Sunday, December 14, 2008

Christmas memories

Sunday, December 14, 2008

When we were little children, our parents used to leave candy bars on the window sill at Christmas. The candy was from the elves.

I think the whole thing started when a neighbor named Clair wanted to do that, and my mom and dad gave her permission. She was an older lady who, like many older neighbors, loved children.

Anyway, one night my sister and I were having a fight. Clair saw us through our front window. When we went to get the candy bars, there was a candy bar for me and a note for my sister. It said, "I saw you spit on your brother. You don't get a treat tonight."

Of course, we've always remembered the story.

Sometimes, even when we lived in town, we were at the state hospital in the evening when we were supposed to get the candy bars. The elves always found us there. If you have seen the huge center building of the Nevada, Missouri State Hospital on the Kirkbride web site listed to the right, you know the setting. The elves left the candy bars on the second from the far right porch window of that huge building. That was the room that housed the switchboard and receptionist at the hospital.

We all have wonderful Christmas memories, don't we? If you would like to share some of yours, I would love to hear them, either in a comment below or in an email. Just go to my web site. The email address is there.

If you would like to respond to this post, please leave a comment or go to my web site where there is an email address. Thanks.


Realmcovet said...

One year, my last year actually, before moving out and starting a family of my own, my brothers and I had been working on this hellaciously evil 5000 piece puzzle, and my mom had joined in at the last minute and we were finally narrowing it down to the last 50 pieces or so. We always celebrate Christmas on Christmas Eve instead, so I got the idea of hiding the last puzzle piece.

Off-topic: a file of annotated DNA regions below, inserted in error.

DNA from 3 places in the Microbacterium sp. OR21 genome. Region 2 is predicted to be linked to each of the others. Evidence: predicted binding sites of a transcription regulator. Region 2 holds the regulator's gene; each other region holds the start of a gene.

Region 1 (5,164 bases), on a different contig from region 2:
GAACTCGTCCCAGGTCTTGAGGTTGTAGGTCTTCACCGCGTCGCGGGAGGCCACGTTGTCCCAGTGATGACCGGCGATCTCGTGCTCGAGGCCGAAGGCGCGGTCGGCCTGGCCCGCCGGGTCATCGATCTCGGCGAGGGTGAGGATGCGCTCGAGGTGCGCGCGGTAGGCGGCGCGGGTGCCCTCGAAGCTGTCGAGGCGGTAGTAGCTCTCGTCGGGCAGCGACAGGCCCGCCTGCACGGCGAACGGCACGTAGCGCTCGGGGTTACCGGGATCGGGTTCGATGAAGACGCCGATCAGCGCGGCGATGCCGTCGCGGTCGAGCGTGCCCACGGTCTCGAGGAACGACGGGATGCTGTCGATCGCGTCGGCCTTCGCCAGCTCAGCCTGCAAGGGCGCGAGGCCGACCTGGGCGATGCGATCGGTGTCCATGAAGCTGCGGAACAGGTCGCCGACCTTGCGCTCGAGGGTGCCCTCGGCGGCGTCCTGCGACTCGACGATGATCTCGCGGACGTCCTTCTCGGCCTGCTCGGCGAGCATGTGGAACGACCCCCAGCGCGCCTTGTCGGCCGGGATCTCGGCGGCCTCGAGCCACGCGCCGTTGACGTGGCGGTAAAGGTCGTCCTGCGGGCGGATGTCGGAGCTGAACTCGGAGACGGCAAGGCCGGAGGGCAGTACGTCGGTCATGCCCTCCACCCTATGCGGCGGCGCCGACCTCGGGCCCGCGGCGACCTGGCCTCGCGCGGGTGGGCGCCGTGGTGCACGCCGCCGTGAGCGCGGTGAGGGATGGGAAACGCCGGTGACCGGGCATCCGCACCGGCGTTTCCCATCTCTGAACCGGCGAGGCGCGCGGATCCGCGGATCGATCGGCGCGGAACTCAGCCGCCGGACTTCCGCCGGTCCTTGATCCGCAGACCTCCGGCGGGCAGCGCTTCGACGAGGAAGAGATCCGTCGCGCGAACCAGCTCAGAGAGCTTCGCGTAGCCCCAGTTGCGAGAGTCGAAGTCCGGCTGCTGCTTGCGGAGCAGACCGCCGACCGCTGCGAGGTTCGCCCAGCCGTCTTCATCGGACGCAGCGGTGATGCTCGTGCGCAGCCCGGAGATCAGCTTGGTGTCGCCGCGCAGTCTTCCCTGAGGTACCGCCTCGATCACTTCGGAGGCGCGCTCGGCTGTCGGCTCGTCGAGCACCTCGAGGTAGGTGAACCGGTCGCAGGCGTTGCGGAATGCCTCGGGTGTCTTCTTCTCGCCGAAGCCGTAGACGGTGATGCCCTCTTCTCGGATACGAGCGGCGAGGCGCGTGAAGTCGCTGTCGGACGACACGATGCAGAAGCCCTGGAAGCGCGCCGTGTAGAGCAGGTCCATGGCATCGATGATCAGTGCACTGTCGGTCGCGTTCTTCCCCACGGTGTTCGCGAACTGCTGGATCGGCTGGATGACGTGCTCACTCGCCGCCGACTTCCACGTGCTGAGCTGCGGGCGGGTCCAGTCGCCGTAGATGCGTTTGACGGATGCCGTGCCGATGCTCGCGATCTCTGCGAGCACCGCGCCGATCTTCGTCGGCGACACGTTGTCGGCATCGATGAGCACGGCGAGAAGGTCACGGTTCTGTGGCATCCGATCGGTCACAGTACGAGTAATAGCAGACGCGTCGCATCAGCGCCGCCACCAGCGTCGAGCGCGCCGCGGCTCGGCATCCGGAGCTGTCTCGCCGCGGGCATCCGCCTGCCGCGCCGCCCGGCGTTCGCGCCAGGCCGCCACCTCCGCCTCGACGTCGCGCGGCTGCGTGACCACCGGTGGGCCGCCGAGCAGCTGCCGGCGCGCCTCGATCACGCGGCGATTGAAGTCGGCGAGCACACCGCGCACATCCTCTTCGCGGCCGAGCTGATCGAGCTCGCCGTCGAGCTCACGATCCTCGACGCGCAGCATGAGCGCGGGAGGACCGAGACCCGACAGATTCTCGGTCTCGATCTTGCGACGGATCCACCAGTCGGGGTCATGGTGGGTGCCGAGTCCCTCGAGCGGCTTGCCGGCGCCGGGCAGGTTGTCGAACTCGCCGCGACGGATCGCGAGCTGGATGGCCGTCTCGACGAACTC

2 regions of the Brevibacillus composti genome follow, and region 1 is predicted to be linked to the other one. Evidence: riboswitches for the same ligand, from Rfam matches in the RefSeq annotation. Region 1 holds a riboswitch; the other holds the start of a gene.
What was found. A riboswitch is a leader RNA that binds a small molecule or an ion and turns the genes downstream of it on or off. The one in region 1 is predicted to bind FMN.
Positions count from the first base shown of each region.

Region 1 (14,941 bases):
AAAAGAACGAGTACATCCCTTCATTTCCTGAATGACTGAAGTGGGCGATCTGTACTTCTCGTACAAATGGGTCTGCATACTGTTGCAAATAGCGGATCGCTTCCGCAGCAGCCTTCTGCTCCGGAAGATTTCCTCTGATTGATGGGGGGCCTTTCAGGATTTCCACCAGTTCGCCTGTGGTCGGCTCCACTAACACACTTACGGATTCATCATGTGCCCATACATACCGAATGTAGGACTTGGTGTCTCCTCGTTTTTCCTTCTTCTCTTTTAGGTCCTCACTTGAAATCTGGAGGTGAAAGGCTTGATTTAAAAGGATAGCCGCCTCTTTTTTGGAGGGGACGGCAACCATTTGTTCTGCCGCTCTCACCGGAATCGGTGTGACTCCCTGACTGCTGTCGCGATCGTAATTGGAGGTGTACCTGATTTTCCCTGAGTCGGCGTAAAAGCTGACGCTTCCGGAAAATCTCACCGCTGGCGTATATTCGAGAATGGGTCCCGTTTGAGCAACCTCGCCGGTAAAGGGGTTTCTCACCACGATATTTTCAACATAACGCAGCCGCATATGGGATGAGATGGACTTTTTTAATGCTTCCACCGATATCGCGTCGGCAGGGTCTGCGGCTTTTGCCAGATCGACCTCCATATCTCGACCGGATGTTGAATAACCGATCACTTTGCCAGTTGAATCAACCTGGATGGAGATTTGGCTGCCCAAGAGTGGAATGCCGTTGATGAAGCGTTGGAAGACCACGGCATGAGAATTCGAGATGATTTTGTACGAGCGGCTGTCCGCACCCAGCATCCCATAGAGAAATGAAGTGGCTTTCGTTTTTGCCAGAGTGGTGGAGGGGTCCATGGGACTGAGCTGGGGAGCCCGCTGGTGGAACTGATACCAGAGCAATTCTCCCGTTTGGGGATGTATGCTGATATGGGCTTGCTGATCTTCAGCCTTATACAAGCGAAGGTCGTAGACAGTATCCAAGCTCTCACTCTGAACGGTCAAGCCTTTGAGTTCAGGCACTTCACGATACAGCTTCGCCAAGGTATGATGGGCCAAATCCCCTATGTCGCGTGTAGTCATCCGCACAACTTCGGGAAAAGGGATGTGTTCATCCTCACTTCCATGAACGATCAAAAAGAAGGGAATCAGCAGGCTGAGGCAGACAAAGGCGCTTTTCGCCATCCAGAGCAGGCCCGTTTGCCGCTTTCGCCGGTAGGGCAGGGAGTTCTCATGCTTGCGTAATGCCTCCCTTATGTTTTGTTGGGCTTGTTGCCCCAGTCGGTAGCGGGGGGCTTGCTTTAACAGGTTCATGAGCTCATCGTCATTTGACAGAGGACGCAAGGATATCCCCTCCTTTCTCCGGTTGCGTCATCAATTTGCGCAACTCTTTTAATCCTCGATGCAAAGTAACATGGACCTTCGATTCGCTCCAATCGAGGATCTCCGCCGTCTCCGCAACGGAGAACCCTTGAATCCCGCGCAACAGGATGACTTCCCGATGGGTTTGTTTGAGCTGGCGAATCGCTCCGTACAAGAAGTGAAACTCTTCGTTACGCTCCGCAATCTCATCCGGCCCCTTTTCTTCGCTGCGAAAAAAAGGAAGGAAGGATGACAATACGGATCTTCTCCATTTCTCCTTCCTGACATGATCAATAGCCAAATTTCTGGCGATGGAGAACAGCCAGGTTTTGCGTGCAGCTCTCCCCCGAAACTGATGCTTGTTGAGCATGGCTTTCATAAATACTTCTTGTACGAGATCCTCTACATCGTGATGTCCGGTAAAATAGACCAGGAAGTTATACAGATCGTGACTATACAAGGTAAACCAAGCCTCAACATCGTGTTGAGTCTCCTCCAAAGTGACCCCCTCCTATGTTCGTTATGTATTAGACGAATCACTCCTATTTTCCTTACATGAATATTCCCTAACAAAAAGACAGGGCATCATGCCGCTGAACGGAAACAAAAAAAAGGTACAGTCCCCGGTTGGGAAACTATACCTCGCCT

My mind worked a bit further in devising something more dramatic, so I ran upstairs, grabbed a pair of scissors, some scotch tape and a roll of wrapping paper. I then went to work in a giggled frenzy, hardly being able to anticipate the end result of this sanity, as I could hear my 3 brothers and mom scrambling to find the last piece downstairs.

The ideal of completely finishing that ridiculous puzzle had been given up on after a 2 hour hunt for the thing. (I even pretended to look for it and get annoyed when nobody could find it, just to add flavor to the final moment.)

You can only imagine the insane bursts of giggles and laughter as my mom and 3 brothers opened the last present that Christmas Eve, tucked under Christmas Tree rug, in a tiny box.

It brought more joy, laughter and smiles than ANY material thing could.

I laughed out loud about about your sister's little note. I bet you were grinning ear to ear!! Lol!

Joe Barone said...

What a wonderful story! We always have time with our best friends, usually a day or two after Christmas. One of the things we do is put together a Christmas jigsaw puzzle as a part of that time together.